The disputed domain name was registered on August 31, 2016. Accordingly, as the Complainant notes, registration of its mark pre-dates the registration of the disputed domain name by twenty years. The website associated with the disputed domain name resolves to pay-per-click advertising, all of which relates to the Complainant’s area of business and ultimately results in web users being directed to the Complainant’s competitors. The Respondent has been party to several previous disputes under the UDRP. In those cases, the domain name at issue was held to be identical or confusingly similar to a well-known trademark and in each case the panel ordered the domain name concerned be transferred to the respective complainant.
5. Parties’ Contentions
The Complainant contends that the disputed domain name is identical or confusingly similar to the Complainant’s registered trademarks; that the Respondent has no rights or legitimate interests in respect of the disputed domain name; and that the disputed domain name was registered and is being used in bad faith.
The Respondent admitted that its filing does not substantively respond to the allegations raised by the Complainant. The Response requests that the Panel not make any findings of fact or conclusions under paragraph 4(a) of the Policy, but that the disputed domain name be transferred to the Complainant.
6. Discussion and Findings
A. Consent to Transfer
As noted above, the Respondent agrees that the disputed domain name should be transferred to the Complainant. But the Complainant, anticipating this tactic of the Respondent, specifically asked that the Panel make findings under each of the three UDRP elements. Accordingly, before addressing the merits of this domain name dispute, the Panel first considers whether, in these circumstances, it should even make a substantive determination, or instead simply order the transfer of the disputed domain name – the latter being the desire of the Respondent.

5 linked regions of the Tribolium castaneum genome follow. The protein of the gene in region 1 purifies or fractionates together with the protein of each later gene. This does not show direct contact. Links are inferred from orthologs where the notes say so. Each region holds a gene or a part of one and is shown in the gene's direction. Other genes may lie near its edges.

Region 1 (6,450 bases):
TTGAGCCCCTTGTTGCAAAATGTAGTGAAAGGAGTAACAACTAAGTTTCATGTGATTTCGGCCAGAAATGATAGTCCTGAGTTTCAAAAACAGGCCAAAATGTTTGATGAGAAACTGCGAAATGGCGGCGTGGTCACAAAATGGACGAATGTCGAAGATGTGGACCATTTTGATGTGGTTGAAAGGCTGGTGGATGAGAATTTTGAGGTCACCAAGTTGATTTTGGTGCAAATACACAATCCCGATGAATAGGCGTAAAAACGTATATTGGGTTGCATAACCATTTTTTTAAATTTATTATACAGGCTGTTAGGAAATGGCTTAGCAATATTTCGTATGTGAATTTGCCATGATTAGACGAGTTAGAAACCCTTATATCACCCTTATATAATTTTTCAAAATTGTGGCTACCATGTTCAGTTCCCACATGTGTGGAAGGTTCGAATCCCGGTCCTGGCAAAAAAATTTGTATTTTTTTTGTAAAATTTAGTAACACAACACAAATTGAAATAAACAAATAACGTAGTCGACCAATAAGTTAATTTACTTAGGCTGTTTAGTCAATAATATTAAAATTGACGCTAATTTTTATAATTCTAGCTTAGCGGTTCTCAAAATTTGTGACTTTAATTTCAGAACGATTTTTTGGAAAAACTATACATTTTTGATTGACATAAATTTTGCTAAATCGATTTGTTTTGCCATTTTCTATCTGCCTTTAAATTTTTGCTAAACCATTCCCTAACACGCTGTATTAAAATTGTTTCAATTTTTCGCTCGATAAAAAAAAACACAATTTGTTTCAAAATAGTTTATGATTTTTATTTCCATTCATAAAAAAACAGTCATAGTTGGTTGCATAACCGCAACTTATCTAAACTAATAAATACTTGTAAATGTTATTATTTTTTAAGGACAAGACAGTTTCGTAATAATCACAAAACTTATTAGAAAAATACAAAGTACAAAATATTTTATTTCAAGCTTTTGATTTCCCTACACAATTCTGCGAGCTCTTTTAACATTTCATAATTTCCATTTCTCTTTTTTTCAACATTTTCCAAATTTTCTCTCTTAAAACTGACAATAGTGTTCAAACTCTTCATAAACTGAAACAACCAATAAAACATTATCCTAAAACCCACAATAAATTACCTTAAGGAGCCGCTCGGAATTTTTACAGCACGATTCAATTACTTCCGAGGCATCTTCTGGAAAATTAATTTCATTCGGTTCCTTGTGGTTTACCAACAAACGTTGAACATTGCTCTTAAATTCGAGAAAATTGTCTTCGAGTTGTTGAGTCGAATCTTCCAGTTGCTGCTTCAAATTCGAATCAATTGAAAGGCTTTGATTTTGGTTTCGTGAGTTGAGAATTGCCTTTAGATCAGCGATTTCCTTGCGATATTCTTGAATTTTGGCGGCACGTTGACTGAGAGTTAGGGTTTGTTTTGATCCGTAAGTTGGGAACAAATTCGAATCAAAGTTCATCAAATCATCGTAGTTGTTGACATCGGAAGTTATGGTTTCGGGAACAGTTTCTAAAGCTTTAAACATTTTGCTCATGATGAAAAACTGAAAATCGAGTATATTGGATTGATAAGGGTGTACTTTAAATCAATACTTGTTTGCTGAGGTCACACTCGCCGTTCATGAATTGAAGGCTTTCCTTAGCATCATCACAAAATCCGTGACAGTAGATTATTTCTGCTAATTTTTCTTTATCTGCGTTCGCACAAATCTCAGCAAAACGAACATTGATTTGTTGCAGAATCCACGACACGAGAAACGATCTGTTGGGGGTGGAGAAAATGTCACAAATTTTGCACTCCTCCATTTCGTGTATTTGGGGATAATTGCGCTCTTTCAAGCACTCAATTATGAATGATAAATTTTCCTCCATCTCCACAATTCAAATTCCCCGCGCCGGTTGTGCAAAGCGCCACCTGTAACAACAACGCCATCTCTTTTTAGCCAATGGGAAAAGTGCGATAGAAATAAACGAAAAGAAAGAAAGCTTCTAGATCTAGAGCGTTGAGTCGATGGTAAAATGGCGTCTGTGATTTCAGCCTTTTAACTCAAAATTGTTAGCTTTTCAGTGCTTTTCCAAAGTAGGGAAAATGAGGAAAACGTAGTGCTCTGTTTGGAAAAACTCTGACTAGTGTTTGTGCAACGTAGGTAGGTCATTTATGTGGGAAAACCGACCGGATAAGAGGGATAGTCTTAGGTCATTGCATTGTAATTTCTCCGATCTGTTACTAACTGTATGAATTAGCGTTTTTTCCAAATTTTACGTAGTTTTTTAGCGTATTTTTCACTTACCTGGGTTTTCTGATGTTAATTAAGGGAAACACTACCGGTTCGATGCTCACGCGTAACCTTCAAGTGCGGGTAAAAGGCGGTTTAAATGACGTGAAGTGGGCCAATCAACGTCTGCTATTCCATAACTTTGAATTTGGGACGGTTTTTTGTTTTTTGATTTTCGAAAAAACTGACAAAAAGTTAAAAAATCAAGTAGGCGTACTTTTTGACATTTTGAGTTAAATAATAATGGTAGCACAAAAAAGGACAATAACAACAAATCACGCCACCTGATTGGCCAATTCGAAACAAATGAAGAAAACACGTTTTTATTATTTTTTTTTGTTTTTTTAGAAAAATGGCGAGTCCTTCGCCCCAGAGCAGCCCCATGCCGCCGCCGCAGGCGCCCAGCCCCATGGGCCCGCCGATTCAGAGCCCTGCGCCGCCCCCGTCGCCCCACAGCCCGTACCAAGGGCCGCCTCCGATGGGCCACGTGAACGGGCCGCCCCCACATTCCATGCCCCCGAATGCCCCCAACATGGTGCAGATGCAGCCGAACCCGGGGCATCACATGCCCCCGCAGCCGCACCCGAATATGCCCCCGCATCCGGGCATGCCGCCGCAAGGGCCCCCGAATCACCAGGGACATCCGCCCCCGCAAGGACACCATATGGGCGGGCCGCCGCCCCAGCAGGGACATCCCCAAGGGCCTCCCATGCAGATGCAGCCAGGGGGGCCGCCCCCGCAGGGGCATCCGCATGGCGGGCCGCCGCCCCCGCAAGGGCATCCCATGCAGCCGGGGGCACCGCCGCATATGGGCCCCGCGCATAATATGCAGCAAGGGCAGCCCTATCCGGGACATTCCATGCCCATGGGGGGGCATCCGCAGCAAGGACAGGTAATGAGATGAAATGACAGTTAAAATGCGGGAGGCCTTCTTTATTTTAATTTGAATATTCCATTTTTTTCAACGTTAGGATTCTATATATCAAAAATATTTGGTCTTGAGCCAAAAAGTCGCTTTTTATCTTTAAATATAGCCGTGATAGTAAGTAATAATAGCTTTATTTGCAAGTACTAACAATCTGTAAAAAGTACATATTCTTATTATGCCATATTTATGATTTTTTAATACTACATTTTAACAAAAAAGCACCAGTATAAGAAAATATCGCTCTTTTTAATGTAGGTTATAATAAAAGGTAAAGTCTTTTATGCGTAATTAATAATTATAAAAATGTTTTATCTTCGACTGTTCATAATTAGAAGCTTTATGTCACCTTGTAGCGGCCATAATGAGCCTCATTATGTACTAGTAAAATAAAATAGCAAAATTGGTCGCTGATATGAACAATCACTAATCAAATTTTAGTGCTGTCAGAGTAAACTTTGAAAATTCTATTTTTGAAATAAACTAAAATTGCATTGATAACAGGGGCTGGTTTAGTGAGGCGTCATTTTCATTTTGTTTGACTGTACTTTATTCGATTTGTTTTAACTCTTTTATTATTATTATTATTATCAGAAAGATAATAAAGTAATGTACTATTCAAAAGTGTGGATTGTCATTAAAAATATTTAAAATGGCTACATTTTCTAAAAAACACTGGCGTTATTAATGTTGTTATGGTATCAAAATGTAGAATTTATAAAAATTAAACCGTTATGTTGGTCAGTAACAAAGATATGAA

Citing to The Cartoon Network LP, LLLP v. Mike Morgan, WIPO Case No. D2005-1132 and other cases, the Respondent argues that when a complaint has been filed and the respondent consents to the transfer of the domain name, it is inappropriate for a panel to issue any decision other than simply ordering the transfer of the domain name.
Other panels, however, have determined that a full and substantive decision is appropriate, even when the respondent therein has capitulated. For example, in John Bowers QC v. Tom Keogan, WIPO Case No. D2008-1720, the panel therein observed:
“There may be circumstances where it is appropriate to proceed to a consideration of the merits of the Complaint, for example where it is desirable to make a public finding of bad faith against a serial cybersquatter who has repeatedly sought to avoid such a finding by timely concession (see Brownells, Inc. v. Texas International Property Associates, WIPO Case No. D2007-1211 and Messe Frankfurt GmbH v. Texas International Property Associates, WIPO Case No. D2008-0375). It is clear that the panel has discretion to consider the merits where appropriate, even if the respondent has consented to the relief sought by the complainant.”